The Weekly Newsletter of Educational Alternatives -
L'shanah tovah, Happy New Year 5776!
We'd like to wish you and those who celebrate it a happy and healthy Jewish New Year!
The Next AERO Conference Will be....
The Next AERO conference is now set for the first week in August, 2016. Next week we will announce the venue and the fantastic first keynote speaker!
Participants at this year's AERO conference gather around keynoter Sugata Mitra

Joe Nathan Column: New Policy Threatens 30 Years of Great Work 
By  Joe Nathan

College in the Schools, aka  Concurrent Enrollment , one of the Minnesota's most family friendly, successful education programs developed over the past 30 years, is threatened by a questionable new policy from the ironically named  Higher Learning Commission .

The commission is a self-perpetuating, nonpublicly elected group, based in Chicago, that accredits colleges and universities in 19 states, including Minnesota. Its power comes from Congress, which requires colleges and universities wanting federal "Pell" grants to be accredited.

In 45 years of work with educators and legislators, I've never seen so much bipartisan, widespread opposition develop so quickly toward a single policy, as has arisen in the past two weeks since high school educators learned about the policy. Urban, suburban and rural, district and charter, Republican and DFL policymakers and educators are challenging it.. They agree that the new policy would reduce students' and families' access to higher education and could cost millions to implement.

This policy demands that, effective fall 2017, all high school concurrent enrollment teachers have either a master's degree in their field or a master's in teaching, plus 18 additional credits (essentially six additional courses). The commission refuses to allow current high school teachers, regardless of their success, to continue teaching the concurrent enrollment courses if they don't meet these standards. The commission wants to impose its model on high schools - a model that doesn't require college and university professors take even one course on how to teach.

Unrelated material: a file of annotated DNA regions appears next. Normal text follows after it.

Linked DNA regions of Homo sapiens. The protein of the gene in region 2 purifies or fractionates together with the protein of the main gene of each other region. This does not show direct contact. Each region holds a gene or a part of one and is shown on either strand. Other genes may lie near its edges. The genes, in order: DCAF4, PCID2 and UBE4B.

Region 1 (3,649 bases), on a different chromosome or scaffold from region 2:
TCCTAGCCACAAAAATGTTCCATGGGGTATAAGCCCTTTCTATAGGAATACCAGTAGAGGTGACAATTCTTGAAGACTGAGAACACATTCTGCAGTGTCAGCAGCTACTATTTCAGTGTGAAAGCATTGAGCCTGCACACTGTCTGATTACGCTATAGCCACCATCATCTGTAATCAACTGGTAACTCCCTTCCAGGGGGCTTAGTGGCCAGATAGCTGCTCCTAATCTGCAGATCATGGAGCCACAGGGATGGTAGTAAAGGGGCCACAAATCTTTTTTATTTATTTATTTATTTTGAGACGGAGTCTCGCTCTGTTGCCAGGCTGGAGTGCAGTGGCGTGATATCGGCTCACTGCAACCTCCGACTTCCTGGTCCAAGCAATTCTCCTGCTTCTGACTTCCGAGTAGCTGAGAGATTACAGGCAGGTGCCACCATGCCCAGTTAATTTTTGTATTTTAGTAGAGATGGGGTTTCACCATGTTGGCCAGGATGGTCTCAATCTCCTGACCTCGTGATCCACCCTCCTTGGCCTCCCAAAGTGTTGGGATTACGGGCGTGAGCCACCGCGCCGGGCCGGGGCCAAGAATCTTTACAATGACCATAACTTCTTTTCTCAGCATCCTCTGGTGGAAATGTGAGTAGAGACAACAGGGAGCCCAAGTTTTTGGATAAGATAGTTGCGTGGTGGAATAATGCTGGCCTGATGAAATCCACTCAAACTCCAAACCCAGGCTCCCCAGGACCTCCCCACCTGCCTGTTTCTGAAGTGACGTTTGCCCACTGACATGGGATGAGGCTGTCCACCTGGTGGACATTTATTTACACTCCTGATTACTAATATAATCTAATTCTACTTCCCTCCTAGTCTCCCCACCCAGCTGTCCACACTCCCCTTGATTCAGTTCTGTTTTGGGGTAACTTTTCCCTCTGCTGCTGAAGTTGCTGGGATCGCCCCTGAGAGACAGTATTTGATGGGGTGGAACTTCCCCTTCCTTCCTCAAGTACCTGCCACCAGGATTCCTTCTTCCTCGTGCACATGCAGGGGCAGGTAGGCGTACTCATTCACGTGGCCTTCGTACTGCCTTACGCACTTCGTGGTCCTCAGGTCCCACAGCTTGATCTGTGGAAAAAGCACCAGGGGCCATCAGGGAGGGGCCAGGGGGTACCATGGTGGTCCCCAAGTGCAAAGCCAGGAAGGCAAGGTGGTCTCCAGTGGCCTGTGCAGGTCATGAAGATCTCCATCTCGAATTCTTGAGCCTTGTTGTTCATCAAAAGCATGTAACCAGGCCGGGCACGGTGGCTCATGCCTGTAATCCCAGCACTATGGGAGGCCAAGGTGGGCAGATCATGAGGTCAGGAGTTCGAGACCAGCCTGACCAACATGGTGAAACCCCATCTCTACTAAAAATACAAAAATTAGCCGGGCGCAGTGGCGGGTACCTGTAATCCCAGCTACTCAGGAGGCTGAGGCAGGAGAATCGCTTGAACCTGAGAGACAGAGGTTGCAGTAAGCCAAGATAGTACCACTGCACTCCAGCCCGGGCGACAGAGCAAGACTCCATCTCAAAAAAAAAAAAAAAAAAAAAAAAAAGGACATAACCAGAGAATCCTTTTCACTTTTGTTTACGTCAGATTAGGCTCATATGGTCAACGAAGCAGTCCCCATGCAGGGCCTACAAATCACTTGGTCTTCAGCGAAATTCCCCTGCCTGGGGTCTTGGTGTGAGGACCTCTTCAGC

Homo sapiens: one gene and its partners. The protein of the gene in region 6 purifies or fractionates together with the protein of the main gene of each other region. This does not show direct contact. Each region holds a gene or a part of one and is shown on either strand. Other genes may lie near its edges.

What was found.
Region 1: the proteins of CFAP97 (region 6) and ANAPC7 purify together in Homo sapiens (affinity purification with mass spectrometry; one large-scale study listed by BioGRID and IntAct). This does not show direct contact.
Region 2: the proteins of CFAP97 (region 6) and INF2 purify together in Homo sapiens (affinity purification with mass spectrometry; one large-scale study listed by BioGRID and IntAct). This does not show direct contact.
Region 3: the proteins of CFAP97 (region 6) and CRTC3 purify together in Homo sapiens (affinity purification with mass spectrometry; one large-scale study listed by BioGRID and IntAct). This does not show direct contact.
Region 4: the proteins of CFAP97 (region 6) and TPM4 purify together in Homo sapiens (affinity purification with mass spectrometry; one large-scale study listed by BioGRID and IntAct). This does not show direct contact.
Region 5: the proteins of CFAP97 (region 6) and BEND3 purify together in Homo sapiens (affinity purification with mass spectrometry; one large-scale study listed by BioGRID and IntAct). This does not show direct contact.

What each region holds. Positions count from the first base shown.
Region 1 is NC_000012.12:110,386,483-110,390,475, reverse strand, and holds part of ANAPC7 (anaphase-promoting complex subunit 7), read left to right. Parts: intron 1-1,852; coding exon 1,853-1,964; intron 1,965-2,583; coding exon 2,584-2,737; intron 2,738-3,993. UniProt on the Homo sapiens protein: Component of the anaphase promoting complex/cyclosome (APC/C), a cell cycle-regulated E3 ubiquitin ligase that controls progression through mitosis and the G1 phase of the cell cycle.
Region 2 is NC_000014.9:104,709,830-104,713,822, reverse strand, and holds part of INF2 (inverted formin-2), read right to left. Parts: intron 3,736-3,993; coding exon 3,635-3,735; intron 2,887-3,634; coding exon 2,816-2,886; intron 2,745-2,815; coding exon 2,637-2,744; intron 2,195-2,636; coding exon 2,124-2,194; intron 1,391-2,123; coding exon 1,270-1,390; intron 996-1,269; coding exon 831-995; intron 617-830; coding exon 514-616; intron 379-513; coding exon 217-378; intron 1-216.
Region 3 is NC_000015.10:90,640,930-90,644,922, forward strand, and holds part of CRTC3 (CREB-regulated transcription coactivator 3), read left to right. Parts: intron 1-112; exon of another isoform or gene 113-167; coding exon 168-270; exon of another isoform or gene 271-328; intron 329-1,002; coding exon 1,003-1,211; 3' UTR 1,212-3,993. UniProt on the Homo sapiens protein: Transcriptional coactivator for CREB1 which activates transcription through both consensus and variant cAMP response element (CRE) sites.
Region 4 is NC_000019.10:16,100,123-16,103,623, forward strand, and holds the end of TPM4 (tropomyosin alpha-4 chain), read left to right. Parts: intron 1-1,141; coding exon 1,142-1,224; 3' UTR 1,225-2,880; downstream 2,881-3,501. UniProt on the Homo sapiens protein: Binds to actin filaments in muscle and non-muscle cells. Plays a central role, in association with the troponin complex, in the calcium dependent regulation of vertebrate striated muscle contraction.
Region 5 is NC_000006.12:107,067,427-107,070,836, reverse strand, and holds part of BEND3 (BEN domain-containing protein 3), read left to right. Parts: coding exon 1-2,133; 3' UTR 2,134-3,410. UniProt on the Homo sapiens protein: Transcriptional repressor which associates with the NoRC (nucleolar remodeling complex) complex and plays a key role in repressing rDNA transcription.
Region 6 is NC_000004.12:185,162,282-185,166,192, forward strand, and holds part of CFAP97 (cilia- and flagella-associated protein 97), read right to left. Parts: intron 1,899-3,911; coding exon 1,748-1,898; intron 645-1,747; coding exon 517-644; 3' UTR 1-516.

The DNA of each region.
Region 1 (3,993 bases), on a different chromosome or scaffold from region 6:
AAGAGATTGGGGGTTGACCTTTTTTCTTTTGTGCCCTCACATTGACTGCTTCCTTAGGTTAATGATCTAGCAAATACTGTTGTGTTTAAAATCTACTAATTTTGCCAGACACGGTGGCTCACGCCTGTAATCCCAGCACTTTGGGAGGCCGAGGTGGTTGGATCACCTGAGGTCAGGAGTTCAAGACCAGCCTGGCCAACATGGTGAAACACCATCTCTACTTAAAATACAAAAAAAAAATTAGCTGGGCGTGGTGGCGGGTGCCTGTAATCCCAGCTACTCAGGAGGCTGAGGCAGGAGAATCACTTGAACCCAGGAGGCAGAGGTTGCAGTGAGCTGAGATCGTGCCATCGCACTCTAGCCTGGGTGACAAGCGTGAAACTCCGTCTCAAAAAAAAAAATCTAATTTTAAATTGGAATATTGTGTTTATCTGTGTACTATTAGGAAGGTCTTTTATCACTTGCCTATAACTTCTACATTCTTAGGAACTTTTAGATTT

Read the rest here.
A Brief History of Education in the United States (Part 1)

Introduction: As schools reopen this fall, I thought it would be interesting to put together a brief history of education in the United States. One thing that stands out to me is that education is never either an independent force in American society or a principle agent for social change. It is a reflection of the basic debates talking place in the broader society.

During the colonial era literacy was to promote religious orthodoxy. In the revolutionary era when colonials overthrew monarchy and established a new republic leaders were concerned with building an educated citizenry, though their vision was limited to White male property-holders. In the early industrial era the expansion of public education was a response to the transformation of society from agricultural to industrial and urban. In this era and in the age of mass Eastern and Southern European immigration from 1880 to 1924 education was also about the assimilation or Americanization of new groups. Zero tolerance disciplinary practices in schools in recent decades followed zero tolerance policing practices, mandatory sentencing, and three-strikes policies in response to the crack epidemic and fear of urban crime.

In each of these periods education was also about mechanisms for social control in a society undergoing cultural and demographic change. In the 1950s expanded educational funding and opportunity was part of the Cold War. Today educational "reform" is a major part of both the debate over how the United States should respond to globalization, computerization, and deindustrialization and also again over what to do about a new wave of both documented and undocumented immigrants.